Children’s Book Authors use Kickstarter to Launch Their Businesses

Children’s book authors often face steeper costs when creating their books than adult fiction or non-fiction writers.

There are the additional costs of illustration (ranging from $1200-$10,000 for a 32-page picture book), and often the cost of a print run of 3,000-10,000 books from either local printers or printers overseas. Then there are warehouse and fulfillment fees to cover for orders placed on Amazon.

Many children’s book authors are turning to Kickstarter and IndieGoGo to not only fully fund their books but also boost their marketing efforts.

  • In the Facebook Group, Children’s Book Authors and Illustrators, which I recommend joining, many of the authors have successfully Kickstarted their books and subsequently, their self-publishing businesses to great success.

Why Crowdfund Your Book?

Crowdfunding does a few things that waiting to market your book launch doesn’t.

When you crowdfund your book, you…

  • Validate your book’s idea with your audience before you get too far down the road of creation
  • Engage with your audience in a more personal way and offer them special rewards in addition to your book—something you can’t do on Amazon.
  • Communicate directly with your backers—Amazon does not provide you any information about who buys your book
  • Generate more funds for your book than you can selling the same number of books during a pre-launch (profit margins are a bit larger than royalty rates) 
  • Boost your confidence when your book is demanded by the readers. There is a feeling of incredible pride and humility when you realize that your readers are helping you create your book.
  • Create a viral buzz about your book. By cramming three months of marketing efforts into 30 days, you generate a veritable swirl of energy around your book.
  • Can afford a better team. When you crowdfund your book, instead of footing the bill from your own pocket, you can pay thousands for an experienced illustrator. You can opt for the thicker paper that’s more expensive. You can end up with a higher quality book when you have a larger budget (all things considered equal, of course).

And magic takes place during and after a crowdfunding campaign.

Like local news coverage, radio spots, cross-collaborations, and other opportunities that occur when you start reaching out to anyone and everyone who might be interested in your campaign.

The time-limited nature of the campaign forces creators to be bold and take action when it comes to marketing outreach that doesn’t usually happen during other book launches.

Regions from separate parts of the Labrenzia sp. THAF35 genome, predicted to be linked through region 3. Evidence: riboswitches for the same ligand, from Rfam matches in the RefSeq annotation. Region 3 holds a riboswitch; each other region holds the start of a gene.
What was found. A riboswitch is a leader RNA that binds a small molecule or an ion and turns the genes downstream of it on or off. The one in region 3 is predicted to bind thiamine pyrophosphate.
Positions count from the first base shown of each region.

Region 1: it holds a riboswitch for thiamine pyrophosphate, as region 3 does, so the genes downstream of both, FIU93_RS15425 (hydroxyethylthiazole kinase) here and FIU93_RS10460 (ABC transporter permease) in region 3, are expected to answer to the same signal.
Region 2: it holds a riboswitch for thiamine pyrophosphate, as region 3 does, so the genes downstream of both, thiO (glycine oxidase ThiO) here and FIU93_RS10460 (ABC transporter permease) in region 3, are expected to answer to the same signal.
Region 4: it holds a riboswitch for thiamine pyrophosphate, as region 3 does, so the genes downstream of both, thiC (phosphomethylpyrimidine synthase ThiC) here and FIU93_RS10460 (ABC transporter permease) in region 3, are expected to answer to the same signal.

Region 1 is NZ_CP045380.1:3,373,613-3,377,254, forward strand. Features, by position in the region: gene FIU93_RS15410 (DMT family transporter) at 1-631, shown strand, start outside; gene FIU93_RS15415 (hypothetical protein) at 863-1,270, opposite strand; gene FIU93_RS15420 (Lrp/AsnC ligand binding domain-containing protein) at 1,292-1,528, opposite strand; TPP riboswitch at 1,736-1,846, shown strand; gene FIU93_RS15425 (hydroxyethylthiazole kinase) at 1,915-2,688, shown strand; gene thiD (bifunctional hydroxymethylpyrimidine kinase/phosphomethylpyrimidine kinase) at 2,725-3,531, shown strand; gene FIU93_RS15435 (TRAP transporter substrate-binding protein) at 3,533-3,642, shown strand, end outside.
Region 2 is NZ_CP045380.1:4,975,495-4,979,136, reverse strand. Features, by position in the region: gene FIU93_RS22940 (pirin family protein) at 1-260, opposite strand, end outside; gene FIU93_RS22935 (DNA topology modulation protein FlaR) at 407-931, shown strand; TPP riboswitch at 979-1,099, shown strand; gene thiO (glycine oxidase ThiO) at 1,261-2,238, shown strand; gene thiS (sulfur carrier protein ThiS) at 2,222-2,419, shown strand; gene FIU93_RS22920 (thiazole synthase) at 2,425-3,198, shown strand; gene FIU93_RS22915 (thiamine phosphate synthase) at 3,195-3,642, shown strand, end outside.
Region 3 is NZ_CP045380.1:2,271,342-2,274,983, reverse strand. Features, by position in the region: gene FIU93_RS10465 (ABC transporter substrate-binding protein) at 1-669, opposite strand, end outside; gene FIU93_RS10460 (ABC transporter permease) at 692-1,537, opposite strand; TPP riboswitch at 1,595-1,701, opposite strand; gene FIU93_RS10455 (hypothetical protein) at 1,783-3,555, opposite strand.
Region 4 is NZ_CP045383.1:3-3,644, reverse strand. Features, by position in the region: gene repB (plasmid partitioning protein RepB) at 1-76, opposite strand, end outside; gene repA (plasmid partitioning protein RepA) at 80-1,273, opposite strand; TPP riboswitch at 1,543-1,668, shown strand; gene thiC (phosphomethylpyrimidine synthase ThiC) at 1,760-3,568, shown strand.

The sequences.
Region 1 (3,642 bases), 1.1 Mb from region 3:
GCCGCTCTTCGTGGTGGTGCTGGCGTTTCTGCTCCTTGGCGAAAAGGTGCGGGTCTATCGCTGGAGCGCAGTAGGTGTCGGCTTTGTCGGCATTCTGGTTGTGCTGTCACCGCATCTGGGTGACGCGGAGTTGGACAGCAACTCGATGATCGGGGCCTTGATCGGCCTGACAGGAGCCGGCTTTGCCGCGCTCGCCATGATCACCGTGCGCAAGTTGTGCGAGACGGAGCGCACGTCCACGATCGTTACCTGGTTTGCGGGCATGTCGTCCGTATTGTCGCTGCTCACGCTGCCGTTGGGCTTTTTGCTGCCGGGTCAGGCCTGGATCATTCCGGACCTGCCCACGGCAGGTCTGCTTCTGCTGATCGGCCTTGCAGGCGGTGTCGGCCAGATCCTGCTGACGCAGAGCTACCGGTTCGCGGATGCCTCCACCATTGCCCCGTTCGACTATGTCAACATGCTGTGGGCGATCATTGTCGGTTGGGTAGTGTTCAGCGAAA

Examples of Children’s Book Crowdfunding Campaigns

While some campaigns are more successful than others, almost every campaign listed has resulted in an incredible boost to the visibility of the book, the sales, and/or the audience who is ready to purchase subsequent books from the author.

Note: *All of the following book images are linked to my Amazon affiliate account which results in tiny donations in my tip jar when you click at no extra cost to you.*

Title: ‘You Stole my Name’, Dennis McGregor’s new children’s book

Author: Dennis McGregor

Backers: 407

Total raised: $27,302 (137%)

Link:  https://www.kickstarter.com/projects/dennismcgregorsbook/you-stole-my-name-dennis-mcgregors-new-childrens-b?

Click here to buy on Amazon

Title: I’m NOT just a Scribble—Children’s Book that Inspires ART!

Author: Diane Alber

Backers: 423

Total raised: $15,343 (153%)

Link:  https://www.kickstarter.com/projects/282178178/im-not-just-a-scribble-childrens-book-that-inspire?

Click here to buy on Amazon

Title: Into Your Dreams

Author: Roger Blonder

Backers: 197

Total raised: $16,760 (111%)

Link:  https://www.kickstarter.com/projects/76408786/into-your-dreams?

Click here to buy on Amazon

Want to go behind-the-scenes?

Get even more insights with in-depth interviews by crowdfunding authors…

Kathleen Cruger and Thankful Frankie

Stacy Bauer and Cami the Kangaroo

Roger Blonder and Into Your Dreams

Rebecca Hamer and Where Oh Where is Monty Bear?

Now, don’t be fooled by the amazing successes of the authors who have funded their books using crowdfunding

There is nothing easy about crowdfunding even though these authors make it look effortless.

One in three crowdfunding campaigns on Kickstarter fail (1 in 3!).

Click here to get on my calendar for a free 20-min chat to see if a) crowdfunding is right for you and b) if I can help you. 

Crowdfunding is tough, but I’ve created tools and templates to make it easier.

Click here to hop on my calendar.

Also…grab my freebie below and avoid some pitfalls when planning your campaign.

Download my solutions here

3 Benefits of Joining a Masterclass

I have found that the best workshops for my learning style are like mini-boot camps. They are goal-oriented and time-sensitive with students who are enthusiastic and ready to achieve their goals. 

I want to be surrounded by people who, like me, are hitting the pavement, ready to go.

What is a masterclass?

A masterclass or mastermind group is a peer-to-peer mentoring concept used to help members solve their problems with input and advice from the other group members.

In addition to you achieving your goals (e.g., fully funding your book), participating in a masterclass has at least three tangible benefits.

1) Accountability

When you know you’re meeting every week and will have to speak up and discuss your project, you end up getting more done than when you operate in a vacuum.

I’ve met so many authors who have said that they have completed manuscripts that are collecting dust for years. YEARS! Life gets hectic and in the way of accomplishing our goals.

All of a sudden, what we once thought was a priority gets replaced by the urgency of the NOW and we end up dropping our work. It happens all of the time.

By joining a masterclass, your peers are committing to holding you accountable, and likewise, you are serving as their accountability partner. Simply by asking someone, “What are you struggling with this week?” forces a type of self-reflection that may be missing in the lone writer’s world.

2) Expert guidance

As lovely as peer-to-peer groups are, and I’m part of many of them, it’s extremely helpful to have an experienced person guiding the group. Masterclasses are generally organized by someone with experience who is not only skilled at managing people but at helping them reach their goals within a certain time period.

When I hired my marketing coach, I desperately needed direction. I needed someone to ask me questions that I didn’t know were important and hand me an extensive to-do list that would advance my career to the next level. I didn’t know what I didn’t know and I needed help. Big time.

Without an expert guiding the way, peer-to-peer mentoring groups remain largely self-serving. Yes, you will probably reach your goals, but it won’t have the time-sensitive boot camp nature that masterclasses or masterminds often have.